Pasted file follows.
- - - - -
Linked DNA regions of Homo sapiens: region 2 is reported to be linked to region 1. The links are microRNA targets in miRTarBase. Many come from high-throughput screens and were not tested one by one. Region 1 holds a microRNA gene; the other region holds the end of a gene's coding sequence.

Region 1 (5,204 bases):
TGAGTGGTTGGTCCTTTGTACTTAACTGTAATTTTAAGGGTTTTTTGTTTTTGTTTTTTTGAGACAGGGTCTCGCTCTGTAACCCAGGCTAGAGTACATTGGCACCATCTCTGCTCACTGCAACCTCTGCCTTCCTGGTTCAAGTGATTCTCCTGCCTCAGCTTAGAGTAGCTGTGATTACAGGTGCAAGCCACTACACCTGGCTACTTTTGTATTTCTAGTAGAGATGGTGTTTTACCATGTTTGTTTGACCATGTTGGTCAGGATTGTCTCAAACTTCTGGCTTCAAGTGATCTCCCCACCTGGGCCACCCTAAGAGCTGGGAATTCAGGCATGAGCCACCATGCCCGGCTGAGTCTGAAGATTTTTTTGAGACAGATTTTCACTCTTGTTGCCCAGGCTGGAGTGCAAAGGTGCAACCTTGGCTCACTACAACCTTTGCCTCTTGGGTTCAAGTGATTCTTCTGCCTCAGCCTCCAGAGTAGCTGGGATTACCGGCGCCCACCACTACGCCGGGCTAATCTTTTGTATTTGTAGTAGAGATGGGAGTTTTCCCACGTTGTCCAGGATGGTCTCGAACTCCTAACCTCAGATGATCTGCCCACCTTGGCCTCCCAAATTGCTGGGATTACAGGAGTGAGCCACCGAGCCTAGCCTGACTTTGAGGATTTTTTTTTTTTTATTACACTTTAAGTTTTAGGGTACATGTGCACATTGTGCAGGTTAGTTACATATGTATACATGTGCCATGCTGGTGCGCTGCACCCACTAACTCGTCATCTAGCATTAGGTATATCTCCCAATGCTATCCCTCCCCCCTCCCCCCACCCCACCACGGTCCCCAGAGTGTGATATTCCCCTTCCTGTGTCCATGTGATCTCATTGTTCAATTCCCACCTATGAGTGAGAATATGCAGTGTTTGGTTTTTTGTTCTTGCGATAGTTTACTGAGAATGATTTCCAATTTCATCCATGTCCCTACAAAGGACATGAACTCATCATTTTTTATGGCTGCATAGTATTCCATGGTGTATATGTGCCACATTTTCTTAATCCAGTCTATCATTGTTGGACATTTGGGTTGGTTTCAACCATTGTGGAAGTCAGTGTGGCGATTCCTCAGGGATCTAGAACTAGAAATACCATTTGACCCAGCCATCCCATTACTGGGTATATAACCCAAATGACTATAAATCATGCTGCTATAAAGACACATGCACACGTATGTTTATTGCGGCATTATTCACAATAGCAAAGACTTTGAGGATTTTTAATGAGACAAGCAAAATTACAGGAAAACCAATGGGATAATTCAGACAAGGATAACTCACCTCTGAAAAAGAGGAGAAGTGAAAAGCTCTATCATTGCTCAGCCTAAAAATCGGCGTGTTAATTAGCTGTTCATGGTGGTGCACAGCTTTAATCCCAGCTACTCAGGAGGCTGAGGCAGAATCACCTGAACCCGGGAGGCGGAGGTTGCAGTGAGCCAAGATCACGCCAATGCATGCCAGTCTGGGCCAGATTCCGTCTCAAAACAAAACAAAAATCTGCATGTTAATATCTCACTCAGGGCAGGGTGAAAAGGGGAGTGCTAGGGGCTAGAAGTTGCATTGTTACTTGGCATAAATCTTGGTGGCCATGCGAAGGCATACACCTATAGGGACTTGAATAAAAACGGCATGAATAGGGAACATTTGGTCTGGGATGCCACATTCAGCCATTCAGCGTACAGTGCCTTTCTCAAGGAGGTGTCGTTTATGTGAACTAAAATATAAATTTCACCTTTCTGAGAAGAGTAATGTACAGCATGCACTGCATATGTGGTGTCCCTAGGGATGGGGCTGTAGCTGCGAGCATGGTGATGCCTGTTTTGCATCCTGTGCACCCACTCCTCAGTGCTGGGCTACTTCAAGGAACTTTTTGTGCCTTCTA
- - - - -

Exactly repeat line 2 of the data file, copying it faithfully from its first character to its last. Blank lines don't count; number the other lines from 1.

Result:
Region 1 (5,204 bases):